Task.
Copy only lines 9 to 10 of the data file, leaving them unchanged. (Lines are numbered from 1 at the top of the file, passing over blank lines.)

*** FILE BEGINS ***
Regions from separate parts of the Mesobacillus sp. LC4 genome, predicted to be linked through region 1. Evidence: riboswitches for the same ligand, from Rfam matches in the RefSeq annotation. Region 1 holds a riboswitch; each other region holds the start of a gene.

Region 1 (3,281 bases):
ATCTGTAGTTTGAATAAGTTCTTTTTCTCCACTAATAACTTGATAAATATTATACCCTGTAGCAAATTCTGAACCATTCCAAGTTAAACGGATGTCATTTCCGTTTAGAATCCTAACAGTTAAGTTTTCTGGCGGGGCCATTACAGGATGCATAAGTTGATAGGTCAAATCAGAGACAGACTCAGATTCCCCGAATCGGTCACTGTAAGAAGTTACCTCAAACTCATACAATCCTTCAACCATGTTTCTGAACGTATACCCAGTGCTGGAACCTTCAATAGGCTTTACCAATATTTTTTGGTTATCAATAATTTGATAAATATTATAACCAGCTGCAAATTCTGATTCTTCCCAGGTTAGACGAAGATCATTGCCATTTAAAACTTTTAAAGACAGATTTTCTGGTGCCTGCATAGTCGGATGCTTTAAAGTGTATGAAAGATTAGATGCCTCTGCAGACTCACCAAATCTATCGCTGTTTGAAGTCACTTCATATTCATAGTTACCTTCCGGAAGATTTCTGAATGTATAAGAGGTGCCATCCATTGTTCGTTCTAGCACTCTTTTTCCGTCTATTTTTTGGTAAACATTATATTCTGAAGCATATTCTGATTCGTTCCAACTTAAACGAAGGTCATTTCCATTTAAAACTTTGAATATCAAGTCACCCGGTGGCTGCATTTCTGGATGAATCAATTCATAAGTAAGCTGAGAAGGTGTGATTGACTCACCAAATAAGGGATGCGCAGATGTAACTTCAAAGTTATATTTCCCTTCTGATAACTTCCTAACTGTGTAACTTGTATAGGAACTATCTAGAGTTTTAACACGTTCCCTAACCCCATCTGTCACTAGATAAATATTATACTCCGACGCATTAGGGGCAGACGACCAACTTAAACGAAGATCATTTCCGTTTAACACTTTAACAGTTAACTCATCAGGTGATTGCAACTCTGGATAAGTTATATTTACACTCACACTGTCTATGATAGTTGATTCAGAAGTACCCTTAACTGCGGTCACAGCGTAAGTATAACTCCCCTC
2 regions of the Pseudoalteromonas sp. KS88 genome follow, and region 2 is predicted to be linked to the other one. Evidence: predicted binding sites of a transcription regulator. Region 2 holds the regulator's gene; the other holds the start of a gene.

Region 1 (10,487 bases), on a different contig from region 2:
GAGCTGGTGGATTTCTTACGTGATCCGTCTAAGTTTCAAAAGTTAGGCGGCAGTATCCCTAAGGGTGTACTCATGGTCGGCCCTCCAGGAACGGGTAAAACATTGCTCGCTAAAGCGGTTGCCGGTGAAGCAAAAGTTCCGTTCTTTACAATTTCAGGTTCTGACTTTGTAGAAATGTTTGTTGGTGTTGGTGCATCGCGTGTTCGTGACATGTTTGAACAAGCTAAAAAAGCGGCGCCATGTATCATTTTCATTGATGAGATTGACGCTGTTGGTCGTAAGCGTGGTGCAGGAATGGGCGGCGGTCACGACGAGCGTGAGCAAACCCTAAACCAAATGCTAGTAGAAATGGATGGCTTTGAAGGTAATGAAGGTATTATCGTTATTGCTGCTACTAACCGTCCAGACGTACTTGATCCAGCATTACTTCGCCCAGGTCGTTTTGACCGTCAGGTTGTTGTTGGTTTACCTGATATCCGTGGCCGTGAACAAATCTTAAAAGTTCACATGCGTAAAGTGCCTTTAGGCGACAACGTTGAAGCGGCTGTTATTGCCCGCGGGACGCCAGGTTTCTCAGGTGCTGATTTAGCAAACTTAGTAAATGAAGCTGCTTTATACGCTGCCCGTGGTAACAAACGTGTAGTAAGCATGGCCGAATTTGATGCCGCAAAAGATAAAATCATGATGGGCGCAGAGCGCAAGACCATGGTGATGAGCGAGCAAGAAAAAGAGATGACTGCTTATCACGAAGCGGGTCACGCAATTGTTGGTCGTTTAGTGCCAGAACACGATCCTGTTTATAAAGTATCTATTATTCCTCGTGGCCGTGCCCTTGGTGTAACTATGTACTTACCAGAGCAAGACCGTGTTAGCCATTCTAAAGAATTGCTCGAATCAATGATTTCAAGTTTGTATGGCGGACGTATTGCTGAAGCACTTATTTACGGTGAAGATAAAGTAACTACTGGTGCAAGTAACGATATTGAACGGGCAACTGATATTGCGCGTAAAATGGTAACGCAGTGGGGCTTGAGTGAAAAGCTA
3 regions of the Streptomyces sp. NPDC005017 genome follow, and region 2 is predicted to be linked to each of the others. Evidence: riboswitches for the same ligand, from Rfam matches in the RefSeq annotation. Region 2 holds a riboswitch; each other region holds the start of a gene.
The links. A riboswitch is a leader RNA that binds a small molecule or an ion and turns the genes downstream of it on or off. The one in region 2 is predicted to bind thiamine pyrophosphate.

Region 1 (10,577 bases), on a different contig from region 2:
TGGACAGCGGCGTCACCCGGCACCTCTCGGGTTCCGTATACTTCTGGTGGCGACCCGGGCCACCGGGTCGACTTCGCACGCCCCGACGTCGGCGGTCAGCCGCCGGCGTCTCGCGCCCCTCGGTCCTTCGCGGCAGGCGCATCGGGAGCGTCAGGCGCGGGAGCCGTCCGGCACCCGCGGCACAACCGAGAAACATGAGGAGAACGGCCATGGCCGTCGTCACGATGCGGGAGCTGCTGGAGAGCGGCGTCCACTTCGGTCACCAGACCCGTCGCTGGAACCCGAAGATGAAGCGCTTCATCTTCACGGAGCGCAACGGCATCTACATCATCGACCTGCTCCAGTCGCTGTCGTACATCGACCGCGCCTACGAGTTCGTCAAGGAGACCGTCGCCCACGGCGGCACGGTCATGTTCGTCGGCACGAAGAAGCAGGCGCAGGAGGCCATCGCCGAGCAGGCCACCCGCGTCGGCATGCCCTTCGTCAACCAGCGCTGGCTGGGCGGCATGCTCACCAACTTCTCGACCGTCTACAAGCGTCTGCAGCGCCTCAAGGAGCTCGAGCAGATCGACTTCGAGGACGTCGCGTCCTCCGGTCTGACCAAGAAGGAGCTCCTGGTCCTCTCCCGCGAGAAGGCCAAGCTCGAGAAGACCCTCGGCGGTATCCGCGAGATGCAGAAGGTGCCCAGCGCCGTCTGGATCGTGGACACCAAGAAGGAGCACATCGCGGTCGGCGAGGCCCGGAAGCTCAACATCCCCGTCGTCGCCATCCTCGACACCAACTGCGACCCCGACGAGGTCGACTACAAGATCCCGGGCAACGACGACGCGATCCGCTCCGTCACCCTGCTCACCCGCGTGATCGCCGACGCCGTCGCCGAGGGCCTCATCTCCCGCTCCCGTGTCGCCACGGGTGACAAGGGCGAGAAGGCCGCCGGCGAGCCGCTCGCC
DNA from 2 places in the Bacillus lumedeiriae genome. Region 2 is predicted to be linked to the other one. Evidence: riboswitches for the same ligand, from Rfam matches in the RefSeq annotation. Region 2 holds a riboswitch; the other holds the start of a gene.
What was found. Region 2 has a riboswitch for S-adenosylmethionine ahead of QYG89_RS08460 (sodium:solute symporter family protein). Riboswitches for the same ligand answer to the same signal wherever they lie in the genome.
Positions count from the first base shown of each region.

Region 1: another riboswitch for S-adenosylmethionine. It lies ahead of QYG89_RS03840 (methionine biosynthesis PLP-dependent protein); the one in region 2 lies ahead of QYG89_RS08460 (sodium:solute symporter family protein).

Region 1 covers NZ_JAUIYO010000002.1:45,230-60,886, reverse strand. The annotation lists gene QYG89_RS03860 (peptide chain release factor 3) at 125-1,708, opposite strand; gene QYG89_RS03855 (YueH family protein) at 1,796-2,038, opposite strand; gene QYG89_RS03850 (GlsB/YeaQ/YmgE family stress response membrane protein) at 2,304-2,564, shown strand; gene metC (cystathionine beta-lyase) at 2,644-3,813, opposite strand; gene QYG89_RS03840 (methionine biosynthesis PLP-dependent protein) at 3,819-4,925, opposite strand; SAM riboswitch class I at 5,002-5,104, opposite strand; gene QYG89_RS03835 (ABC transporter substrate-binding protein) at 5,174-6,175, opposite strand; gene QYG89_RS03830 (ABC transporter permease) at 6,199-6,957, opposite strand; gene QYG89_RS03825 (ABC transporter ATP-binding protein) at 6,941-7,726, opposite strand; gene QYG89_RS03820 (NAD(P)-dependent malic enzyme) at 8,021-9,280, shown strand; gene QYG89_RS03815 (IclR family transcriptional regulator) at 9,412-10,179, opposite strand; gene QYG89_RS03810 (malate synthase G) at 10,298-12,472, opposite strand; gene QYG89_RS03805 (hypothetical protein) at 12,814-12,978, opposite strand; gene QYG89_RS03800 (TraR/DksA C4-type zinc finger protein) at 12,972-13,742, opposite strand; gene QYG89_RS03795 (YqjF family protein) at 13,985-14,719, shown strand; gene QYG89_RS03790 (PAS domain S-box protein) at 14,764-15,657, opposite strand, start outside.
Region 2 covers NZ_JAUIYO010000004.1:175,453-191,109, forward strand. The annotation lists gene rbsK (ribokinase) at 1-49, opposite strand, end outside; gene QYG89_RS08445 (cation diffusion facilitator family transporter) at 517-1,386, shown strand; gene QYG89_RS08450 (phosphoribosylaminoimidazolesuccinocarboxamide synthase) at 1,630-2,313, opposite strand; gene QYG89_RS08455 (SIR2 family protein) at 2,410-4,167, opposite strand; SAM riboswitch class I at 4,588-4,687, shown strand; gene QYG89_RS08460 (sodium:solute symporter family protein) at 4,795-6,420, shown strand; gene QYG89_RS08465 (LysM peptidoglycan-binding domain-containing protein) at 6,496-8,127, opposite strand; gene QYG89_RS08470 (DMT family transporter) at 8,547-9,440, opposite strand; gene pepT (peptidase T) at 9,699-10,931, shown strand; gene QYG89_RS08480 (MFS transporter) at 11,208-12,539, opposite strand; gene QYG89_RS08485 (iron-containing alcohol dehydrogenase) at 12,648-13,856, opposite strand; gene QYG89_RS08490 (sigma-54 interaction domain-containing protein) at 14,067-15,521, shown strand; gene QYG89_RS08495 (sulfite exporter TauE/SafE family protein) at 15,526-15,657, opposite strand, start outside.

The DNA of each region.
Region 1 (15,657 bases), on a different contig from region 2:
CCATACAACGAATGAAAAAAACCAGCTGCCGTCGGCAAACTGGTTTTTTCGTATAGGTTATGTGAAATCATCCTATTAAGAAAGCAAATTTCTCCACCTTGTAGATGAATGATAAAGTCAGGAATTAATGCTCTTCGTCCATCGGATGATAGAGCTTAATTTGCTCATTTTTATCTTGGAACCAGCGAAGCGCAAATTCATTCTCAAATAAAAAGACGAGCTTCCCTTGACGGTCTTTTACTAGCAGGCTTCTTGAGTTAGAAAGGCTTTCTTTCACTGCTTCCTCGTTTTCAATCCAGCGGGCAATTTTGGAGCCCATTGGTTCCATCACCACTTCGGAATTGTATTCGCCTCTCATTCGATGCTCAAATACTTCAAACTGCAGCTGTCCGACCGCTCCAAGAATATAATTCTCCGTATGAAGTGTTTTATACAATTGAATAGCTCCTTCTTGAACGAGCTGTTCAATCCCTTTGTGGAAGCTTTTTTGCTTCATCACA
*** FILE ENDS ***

Region 1 (10,577 bases), on a different contig from region 2:
TGGACAGCGGCGTCACCCGGCACCTCTCGGGTTCCGTATACTTCTGGTGGCGACCCGGGCCACCGGGTCGACTTCGCACGCCCCGACGTCGGCGGTCAGCCGCCGGCGTCTCGCGCCCCTCGGTCCTTCGCGGCAGGCGCATCGGGAGCGTCAGGCGCGGGAGCCGTCCGGCACCCGCGGCACAACCGAGAAACATGAGGAGAACGGCCATGGCCGTCGTCACGATGCGGGAGCTGCTGGAGAGCGGCGTCCACTTCGGTCACCAGACCCGTCGCTGGAACCCGAAGATGAAGCGCTTCATCTTCACGGAGCGCAACGGCATCTACATCATCGACCTGCTCCAGTCGCTGTCGTACATCGACCGCGCCTACGAGTTCGTCAAGGAGACCGTCGCCCACGGCGGCACGGTCATGTTCGTCGGCACGAAGAAGCAGGCGCAGGAGGCCATCGCCGAGCAGGCCACCCGCGTCGGCATGCCCTTCGTCAACCAGCGCTGGCTGGGCGGCATGCTCACCAACTTCTCGACCGTCTACAAGCGTCTGCAGCGCCTCAAGGAGCTCGAGCAGATCGACTTCGAGGACGTCGCGTCCTCCGGTCTGACCAAGAAGGAGCTCCTGGTCCTCTCCCGCGAGAAGGCCAAGCTCGAGAAGACCCTCGGCGGTATCCGCGAGATGCAGAAGGTGCCCAGCGCCGTCTGGATCGTGGACACCAAGAAGGAGCACATCGCGGTCGGCGAGGCCCGGAAGCTCAACATCCCCGTCGTCGCCATCCTCGACACCAACTGCGACCCCGACGAGGTCGACTACAAGATCCCGGGCAACGACGACGCGATCCGCTCCGTCACCCTGCTCACCCGCGTGATCGCCGACGCCGTCGCCGAGGGCCTCATCTCCCGCTCCCGTGTCGCCACGGGTGACAAGGGCGAGAAGGCCGCCGGCGAGCCGCTCGCC